Newton's Cradle ```Name: Hank Status: educator Age: 50s Location: N/A Country: N/A Date: 1999 ``` Question: How does Newton's Cradle work? I know it has something to do with gravity and his 3rd law, and possibly the conservation of energy. I would like some formula's if possible. Replies: The only reason to bring gravity in is for the pendulum motion. Newton's Cardle involves both momentum and energy conservation. If one ball strikes from hieght y, one ball flies up from the other side to height y. Both energy and momentum are conserved. If we drop the initial ball from 2y, why is it that we always get one ball going to 2y and not 2 balls going to y? How does it know? Momentum would certainly be conserved since one ball strikes with momentum m(2v) and two pop up with momentum (2m)v giving m2v = 2mv. But we must consider kinetic energy. One ball would strike with 1/2 m(2v)^2 while the two balls would have energy 1/2 (2m)v^2. This would give us an equation of 2mv^2 = mv^2 which violates conservation of energy. The only way that momentum and energy can both be conserved is if the same number of balls are ejected as hit, and return to the same height. ---Nathan A. Unterman Click here to return to the Physics Archives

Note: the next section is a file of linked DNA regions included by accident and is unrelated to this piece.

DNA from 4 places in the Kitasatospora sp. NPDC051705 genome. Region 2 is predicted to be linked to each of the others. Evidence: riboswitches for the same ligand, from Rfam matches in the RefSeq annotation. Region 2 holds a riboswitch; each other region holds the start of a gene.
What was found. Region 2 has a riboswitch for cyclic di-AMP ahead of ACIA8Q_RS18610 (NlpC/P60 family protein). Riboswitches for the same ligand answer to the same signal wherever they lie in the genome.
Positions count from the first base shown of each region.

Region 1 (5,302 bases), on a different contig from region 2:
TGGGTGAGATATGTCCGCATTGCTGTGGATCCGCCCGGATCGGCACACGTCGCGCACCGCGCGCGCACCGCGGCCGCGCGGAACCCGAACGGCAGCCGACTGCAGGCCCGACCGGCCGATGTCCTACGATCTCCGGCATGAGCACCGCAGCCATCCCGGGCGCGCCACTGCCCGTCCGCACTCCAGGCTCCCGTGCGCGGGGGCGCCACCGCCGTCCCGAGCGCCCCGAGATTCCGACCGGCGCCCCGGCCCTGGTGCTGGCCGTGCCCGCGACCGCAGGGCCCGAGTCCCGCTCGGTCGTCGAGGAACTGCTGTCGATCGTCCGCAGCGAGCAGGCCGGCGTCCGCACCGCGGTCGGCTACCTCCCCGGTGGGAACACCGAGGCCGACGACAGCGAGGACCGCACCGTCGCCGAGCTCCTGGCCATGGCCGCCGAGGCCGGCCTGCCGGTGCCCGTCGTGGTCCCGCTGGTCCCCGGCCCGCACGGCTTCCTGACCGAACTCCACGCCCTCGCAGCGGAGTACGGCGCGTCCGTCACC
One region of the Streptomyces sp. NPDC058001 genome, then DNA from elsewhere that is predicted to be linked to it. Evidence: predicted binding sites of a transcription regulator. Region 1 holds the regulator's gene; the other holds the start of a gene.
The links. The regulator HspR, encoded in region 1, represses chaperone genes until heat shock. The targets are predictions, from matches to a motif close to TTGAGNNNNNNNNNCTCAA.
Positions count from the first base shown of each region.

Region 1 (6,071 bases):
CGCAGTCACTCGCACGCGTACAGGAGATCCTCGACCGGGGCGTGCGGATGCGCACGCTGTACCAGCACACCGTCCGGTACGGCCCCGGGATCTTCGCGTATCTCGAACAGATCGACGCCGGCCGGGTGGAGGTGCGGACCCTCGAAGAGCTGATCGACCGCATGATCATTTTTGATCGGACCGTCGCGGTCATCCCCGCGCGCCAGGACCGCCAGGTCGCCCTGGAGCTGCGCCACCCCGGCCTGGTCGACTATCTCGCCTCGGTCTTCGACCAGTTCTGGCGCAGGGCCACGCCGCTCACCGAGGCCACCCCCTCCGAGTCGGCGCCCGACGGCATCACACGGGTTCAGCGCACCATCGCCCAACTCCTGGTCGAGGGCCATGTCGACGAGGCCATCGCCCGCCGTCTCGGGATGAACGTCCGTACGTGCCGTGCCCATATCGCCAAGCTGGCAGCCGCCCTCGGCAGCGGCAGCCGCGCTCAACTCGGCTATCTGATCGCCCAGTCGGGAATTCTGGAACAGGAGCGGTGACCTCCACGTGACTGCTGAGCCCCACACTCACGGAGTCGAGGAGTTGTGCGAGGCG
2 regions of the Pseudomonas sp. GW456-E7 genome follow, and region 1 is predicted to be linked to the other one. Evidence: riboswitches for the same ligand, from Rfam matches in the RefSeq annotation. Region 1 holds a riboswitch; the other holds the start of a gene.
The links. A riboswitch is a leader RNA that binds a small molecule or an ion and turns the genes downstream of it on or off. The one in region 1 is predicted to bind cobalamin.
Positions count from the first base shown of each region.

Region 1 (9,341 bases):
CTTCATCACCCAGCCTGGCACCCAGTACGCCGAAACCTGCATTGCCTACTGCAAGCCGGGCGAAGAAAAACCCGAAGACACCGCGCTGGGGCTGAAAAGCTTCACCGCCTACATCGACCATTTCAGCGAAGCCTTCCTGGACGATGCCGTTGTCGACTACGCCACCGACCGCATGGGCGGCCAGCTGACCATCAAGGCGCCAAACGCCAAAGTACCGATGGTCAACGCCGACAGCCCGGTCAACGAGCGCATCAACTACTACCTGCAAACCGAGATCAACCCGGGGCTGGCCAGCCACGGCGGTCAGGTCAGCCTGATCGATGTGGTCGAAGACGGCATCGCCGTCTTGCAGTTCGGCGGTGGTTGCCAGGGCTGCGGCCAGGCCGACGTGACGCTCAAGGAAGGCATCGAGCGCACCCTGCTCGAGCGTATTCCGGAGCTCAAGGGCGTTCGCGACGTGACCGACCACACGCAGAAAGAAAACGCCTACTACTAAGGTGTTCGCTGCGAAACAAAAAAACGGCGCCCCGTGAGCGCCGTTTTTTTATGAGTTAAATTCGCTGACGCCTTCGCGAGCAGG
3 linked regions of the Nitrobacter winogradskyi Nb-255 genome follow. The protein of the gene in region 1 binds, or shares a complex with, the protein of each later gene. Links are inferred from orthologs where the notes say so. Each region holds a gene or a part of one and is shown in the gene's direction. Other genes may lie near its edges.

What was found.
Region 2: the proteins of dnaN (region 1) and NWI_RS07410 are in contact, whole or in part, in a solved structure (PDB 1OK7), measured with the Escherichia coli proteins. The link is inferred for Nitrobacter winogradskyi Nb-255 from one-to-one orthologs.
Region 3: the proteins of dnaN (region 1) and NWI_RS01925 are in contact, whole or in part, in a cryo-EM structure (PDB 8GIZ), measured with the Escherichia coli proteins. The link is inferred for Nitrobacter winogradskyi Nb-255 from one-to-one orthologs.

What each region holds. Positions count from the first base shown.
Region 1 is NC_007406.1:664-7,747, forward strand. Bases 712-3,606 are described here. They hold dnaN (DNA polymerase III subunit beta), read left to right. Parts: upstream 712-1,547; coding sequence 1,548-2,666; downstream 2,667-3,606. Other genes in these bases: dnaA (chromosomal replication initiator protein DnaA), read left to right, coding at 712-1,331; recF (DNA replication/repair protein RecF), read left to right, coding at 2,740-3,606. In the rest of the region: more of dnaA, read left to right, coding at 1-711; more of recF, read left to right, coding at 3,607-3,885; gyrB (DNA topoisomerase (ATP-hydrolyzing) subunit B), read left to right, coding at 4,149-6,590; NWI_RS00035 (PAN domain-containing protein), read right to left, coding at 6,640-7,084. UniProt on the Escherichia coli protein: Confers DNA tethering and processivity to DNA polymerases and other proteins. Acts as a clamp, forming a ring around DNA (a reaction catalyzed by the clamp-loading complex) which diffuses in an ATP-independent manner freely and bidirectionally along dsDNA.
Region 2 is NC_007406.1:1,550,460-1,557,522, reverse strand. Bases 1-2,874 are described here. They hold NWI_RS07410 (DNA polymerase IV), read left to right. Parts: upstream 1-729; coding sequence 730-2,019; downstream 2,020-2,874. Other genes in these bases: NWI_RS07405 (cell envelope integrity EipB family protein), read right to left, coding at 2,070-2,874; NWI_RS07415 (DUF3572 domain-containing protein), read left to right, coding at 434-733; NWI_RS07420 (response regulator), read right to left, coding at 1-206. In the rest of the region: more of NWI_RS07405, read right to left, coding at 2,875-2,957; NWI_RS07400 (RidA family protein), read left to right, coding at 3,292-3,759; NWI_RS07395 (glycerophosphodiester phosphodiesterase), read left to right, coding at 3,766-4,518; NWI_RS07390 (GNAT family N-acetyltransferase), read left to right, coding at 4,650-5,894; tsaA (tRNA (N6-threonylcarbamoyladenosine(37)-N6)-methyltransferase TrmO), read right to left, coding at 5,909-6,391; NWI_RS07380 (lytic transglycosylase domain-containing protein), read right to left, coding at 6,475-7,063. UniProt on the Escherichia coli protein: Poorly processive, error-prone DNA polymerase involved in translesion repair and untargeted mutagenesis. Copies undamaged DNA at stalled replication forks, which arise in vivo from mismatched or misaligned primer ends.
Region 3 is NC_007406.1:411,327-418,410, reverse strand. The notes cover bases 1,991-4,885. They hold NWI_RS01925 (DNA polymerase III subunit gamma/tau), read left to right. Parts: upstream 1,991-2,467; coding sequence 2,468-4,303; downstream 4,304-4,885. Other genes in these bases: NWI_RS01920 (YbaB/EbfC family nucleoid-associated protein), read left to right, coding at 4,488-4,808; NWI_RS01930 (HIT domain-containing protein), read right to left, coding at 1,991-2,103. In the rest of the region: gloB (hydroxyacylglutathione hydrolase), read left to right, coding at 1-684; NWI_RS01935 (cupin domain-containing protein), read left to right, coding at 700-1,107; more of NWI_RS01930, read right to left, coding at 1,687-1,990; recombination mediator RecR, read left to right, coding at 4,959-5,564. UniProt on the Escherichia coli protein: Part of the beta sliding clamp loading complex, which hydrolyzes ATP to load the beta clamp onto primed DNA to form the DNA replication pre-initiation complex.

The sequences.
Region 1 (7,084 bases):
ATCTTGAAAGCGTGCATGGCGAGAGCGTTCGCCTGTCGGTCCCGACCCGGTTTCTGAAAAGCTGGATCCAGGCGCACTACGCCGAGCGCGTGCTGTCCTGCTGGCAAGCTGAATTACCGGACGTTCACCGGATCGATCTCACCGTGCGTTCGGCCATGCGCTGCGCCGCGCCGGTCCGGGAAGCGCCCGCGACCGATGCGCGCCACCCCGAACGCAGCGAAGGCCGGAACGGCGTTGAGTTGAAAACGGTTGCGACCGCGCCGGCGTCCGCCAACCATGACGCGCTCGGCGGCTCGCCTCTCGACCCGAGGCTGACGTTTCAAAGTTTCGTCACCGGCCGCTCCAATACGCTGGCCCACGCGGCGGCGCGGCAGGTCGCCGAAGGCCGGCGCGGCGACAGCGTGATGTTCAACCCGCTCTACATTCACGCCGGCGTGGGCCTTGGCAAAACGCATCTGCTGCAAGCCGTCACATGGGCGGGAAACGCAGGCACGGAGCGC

NEWTON is an electronic community for Science, Math, and Computer Science K-12 Educators, sponsored and operated by Argonne National Laboratory's Educational Programs, Andrew Skipor, Ph.D., Head of Educational Programs.

For assistance with NEWTON contact a System Operator (help@newton.dep.anl.gov), or at Argonne's Educational Programs